While hard ticks (Ixodidae) take several days to feed on their hosts, soft ticks (Argasidae) feed faster, usually taking less than one hour per meal. Saliva assists in the feeding process by providing a cocktail of anti-hemostatic, anti-inflammatory and immunomodullatory compounds. Saliva of hard ticks has been shown to contain several families of genes each having multiple members, while those of soft ticks are relatively unexplored.
Analysis of the salivary transcriptome of the soft tick Ornithodorus parkeri, the vector of the relapsing fever agent Borrelia parkeri, indicates that gene duplication events have led to a large expansion of the lipocalin family, as well as of several genes containing Kunitz domains indicative of serine protease inhibitors, and several other gene families also found in hard ticks. Novel protein families with sequence homology to insulin growth factor-binding protein (prostacyclin-stimulating factor), adrenomedulin, serum amyloid A protein precursor and similar to HIV envelope protein were also characterized for the first time in the salivary gland of a blood-sucking arthropod.
The sialotranscriptome of O. parkeri confirms that gene duplication events are an important driving force in the creation of salivary cocktails of blood-feeding arthropods, as was observed with hard ticks and mosquitoes. Most of the genes coding for expanded families are homologous to those found in hard ticks, indicating a strong common evolutionary path between the two families. As happens to all genera of blood-sucking arthropods, several new proteins were also found, indicating the process of adaptation to blood feeding still continues to recent times.
Ornithodorus parkeri; Ixodidae; Argasidae; Sialotranscriptomes; salivary gland transcriptome; sialome; Tick salivary glands
Rickettsia felis (Alphaproteobacteria: Rickettsiales) is the causative agent of an emerging flea-borne rickettsiosis with worldwide occurrence. Originally described from the cat flea, Ctenocephalides felis, recent reports have identified R. felis from other flea species, as well as other insects and ticks. This diverse host range for R. felis may indicate an underlying genetic variability associated with host-specific strains. Accordingly, to determine a potential genetic basis for host specialization, we sequenced the genome of R. felis str. LSU-Lb, which is an obligate mutualist of the parthenogenic booklouse Liposcelis bostrychophila (Insecta: Psocoptera). We also sequenced the genome of R. felis str. LSU, the second genome sequence for cat flea-associated strains (cf. R. felis str. URRWXCal2), which are presumably facultative parasites of fleas. Phylogenomics analysis revealed R. felis str. LSU-Lb diverged from the flea-associated strains. Unexpectedly, R. felis str. LSU was found to be divergent from R. felis str. URRWXCal2, despite sharing similar hosts. Although all three R. felis genomes contain the pRF plasmid, R. felis str. LSU-Lb carries an additional unique plasmid, pLbaR (plasmid of L. bostrychophila associated Rickettsia), nearly half of which encodes a unique 23-gene integrative conjugative element. Remarkably, pLbaR also encodes a repeats-in-toxin-like type I secretion system and associated toxin, heretofore unknown from other Rickettsiales genomes, which likely originated from lateral gene transfer with another obligate intracellular parasite of arthropods, Cardinium (Bacteroidetes). Collectively, our study reveals unexpected genomic diversity across three R. felis strains and identifies several diversifying factors that differentiate facultative parasites of fleas from obligate mutualists of booklice.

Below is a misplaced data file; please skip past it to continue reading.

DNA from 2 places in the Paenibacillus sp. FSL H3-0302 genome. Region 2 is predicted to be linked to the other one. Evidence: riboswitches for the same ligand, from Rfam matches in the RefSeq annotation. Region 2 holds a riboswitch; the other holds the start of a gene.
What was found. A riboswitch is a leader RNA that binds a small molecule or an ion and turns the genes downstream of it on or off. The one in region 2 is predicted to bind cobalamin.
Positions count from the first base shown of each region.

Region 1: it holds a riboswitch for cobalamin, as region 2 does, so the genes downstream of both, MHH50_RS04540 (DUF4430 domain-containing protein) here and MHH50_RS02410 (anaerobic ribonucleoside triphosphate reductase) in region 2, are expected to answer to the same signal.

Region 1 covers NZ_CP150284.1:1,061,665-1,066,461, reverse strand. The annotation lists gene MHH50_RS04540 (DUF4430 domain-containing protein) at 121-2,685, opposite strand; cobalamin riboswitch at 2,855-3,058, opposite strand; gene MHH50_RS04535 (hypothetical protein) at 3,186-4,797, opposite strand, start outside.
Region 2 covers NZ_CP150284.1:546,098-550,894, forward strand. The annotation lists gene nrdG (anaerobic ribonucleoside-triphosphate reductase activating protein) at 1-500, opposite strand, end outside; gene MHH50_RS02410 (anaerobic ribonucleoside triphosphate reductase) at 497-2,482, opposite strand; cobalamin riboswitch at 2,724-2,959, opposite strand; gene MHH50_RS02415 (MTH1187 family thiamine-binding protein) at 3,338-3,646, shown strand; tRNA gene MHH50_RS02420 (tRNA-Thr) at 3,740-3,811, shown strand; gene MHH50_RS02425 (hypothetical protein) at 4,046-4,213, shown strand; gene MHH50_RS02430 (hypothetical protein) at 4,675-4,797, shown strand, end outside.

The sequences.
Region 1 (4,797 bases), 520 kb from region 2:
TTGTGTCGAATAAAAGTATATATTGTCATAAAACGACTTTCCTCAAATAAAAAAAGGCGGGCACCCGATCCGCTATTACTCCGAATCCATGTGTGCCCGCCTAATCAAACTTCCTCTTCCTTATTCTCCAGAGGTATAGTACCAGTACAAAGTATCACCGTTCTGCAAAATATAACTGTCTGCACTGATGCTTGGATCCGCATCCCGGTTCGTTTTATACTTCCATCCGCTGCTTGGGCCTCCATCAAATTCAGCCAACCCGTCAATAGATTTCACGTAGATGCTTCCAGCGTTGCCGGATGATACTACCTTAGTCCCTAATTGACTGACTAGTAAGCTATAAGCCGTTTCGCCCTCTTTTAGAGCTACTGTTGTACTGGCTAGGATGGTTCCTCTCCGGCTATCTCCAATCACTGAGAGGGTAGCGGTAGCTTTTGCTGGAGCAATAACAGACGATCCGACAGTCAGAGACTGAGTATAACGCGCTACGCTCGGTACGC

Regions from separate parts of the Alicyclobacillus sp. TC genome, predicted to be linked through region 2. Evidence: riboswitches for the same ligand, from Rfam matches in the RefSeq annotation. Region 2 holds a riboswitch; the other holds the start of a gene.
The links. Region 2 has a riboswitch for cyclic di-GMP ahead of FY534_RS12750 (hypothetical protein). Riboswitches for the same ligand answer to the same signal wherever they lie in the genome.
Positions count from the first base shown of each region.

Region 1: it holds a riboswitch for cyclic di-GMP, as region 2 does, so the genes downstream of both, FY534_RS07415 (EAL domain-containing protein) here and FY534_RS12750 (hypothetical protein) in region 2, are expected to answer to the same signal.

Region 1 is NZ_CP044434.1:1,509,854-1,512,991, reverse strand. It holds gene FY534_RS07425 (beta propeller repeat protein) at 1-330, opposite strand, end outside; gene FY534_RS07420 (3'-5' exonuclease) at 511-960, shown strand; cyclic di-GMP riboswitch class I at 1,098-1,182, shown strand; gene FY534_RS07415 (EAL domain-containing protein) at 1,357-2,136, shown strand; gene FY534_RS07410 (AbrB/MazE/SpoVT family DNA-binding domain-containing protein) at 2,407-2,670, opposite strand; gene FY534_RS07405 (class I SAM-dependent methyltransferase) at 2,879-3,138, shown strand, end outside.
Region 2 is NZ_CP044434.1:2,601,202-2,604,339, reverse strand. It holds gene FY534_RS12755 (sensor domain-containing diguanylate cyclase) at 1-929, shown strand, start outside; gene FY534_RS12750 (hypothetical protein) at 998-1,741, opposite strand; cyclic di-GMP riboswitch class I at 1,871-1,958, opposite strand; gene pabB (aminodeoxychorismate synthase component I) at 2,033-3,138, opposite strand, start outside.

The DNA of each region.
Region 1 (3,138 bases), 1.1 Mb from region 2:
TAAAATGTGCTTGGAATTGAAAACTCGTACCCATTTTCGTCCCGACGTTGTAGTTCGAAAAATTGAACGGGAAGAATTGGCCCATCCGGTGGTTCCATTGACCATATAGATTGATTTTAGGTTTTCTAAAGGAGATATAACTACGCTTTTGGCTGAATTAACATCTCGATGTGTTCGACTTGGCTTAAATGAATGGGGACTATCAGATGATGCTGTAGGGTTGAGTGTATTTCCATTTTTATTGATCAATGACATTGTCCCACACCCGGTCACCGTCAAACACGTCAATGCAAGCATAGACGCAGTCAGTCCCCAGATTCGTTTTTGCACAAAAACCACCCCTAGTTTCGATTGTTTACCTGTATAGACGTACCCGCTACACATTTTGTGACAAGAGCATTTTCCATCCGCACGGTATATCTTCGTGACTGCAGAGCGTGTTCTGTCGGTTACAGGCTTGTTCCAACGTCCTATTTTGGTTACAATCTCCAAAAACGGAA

flea; booklouse; genomes; plasmid; phylogeny; transitional group rickettsiae; Rickettsiales amplified genetic element; RTX-type I secretion system
Salivary hyaluronidases have been described in a few bloodsucking arthropods. However, very little is known about the presence of this enzyme in various bloodsucking insects and no data are available on its effect on transmitted microorganisms. Here, we studied hyaluronidase activity in thirteen bloodsucking insects belonging to four different orders. In addition, we assessed the effect of hyaluronidase coinoculation on the outcome of Leishmania major infection in BALB/c mice.
High hyaluronidase activity was detected in several Diptera tested, namely deer fly Chrysops viduatus, blackflies Odagmia ornata and Eusimilium latipes, mosquito Culex quinquefasciatus, biting midge Culicoides kibunensis and sand fly Phlebotomus papatasi. Lower activity was detected in cat flea Ctenocephalides felis. No activity was found in kissing bug Rhodnius prolixus, mosquitoes Anopheles stephensi and Aedes aegypti, tse-tse fly Glossina fuscipes, stable fly Stomoxys calcitrans and human louse Pediculus humanus. Hyaluronidases of different insects vary substantially in their molecular weight, the structure of the molecule and the sensitivity to reducing conditions or sodium dodecyl sulphate. Hyaluronidase exacerbates skin lesions caused by Leishmania major; more severe lesions developed in mice where L. major promastigotes were coinjected with hyaluronidase.
High hyaluronidase activities seem to be essential for insects with pool-feeding mode, where they facilitate the enlargement of the feeding lesion and serve as a spreading factor for other pharmacologically active compounds present in saliva. As this enzyme is present in all Phlebotomus and Lutzomyia species studied to date, it seems to be one of the factors responsible for enhancing activity present in sand fly saliva. We propose that salivary hyaluronidase may facilitate the spread of other vector-borne microorganisms, especially those transmitted by insects with high hyaluronidase activity, namely blackflies (Simuliidae), biting midges (Ceratopogonidae) and horse flies (Tabanidae).